5 Golden Rules For Finding Entry-Level Translation Jobs
Like any profession, becoming a translator takes practice, experience and if you were to ask ten translators how they got into the profession, you’ll hear ten different stories. There’s no one way to do it, but here are steps to take you in the right direction:
1. Write an Error-Free Translation CV
Since you already know that your resume should be error free, we won’t bore you with saying that your resume should be error free. What we will say is that translators need a resume for translators; you really shouldn’t use the same CV you used to get hired at all of your other jobs.
2. Focus On Marketing Your Services:
- Register with the free online databases at online job-search sites such as Linkedin.
- Use headhunters or placement services to find positions in translation agencies.
3. Be Likeable
Despite the fact that translation is often pigeonholed as a solitary profession—which it very often is—successful translators are able not only to negotiate several languages, but cross social and cultural borders with dexterity. Translators like language, but they also like people and know how to collaborate, take direction and please clients and employers.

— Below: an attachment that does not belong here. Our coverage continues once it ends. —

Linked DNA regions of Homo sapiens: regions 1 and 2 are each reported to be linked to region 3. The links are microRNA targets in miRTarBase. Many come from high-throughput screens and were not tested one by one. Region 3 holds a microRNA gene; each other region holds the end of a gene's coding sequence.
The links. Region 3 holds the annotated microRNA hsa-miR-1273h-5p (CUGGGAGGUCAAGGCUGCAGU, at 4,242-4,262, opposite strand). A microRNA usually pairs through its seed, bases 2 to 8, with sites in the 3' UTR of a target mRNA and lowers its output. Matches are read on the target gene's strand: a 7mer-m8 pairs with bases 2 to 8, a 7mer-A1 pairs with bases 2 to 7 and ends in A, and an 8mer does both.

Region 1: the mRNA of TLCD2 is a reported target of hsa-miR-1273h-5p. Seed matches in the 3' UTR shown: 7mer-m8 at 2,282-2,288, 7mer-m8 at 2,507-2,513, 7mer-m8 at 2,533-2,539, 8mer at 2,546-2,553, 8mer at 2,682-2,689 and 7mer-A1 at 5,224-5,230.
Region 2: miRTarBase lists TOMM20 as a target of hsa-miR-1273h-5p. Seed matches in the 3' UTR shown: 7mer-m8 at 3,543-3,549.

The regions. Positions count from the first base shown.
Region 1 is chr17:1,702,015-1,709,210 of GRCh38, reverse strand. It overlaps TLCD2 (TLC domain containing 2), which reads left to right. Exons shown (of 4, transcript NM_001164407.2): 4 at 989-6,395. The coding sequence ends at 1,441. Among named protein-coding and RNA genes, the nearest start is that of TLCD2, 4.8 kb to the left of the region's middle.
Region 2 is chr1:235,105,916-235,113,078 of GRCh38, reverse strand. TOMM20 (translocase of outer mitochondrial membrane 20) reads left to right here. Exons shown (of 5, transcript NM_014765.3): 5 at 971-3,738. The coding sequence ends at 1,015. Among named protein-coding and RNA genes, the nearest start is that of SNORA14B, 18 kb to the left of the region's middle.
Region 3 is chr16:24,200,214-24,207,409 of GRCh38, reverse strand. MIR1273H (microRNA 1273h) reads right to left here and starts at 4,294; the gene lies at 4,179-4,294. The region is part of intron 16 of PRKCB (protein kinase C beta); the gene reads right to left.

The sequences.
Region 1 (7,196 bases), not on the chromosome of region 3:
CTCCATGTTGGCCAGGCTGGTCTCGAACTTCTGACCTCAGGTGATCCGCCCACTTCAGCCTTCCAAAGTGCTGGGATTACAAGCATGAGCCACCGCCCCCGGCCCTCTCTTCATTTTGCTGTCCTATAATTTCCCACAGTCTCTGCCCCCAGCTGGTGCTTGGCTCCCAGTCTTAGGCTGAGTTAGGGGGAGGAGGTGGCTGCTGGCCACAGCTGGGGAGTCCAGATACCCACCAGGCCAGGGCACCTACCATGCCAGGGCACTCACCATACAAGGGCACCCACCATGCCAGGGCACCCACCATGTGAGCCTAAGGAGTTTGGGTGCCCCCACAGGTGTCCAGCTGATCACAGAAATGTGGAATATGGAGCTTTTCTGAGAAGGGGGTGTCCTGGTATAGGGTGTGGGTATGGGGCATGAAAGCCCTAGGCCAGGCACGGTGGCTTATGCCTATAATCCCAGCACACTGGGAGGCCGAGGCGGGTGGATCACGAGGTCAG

4. Do not accept work that is beyond your expertise.
If your specialization is not medical terminology or legalese, know your scope and breadth; don’t oversell your skills. Turning down work does not automatically disqualify you for other projects. It simply demonstrates that you know your field and limits, and understand that taking on a too-difficult task slows everyone down, and reflects badly on everyone involved as well. Knowing your limitations helps people trust you.
5. Keep Your Ear to the Grindstone
Once you make contact (and are taken in) by an agency, it is wise to continue reaching out to other translation agencies. Author Morry Sofer explains that the problem with working with one agency is that “there may not be a steady flow of work coming out of any given agency in any given language, in subjects you are equipped to handle.” If you have cultivated a relationship with two or three agencies, you’ll have a more even work flow.
The downside of working with more than one agency is, of course, that you may be bombarded with work from all three agencies at once. You may be tempted to accept all of it, but taking on more than you can handle will potentially destroy your relationships. Be sure that you establish an understanding with your agencies.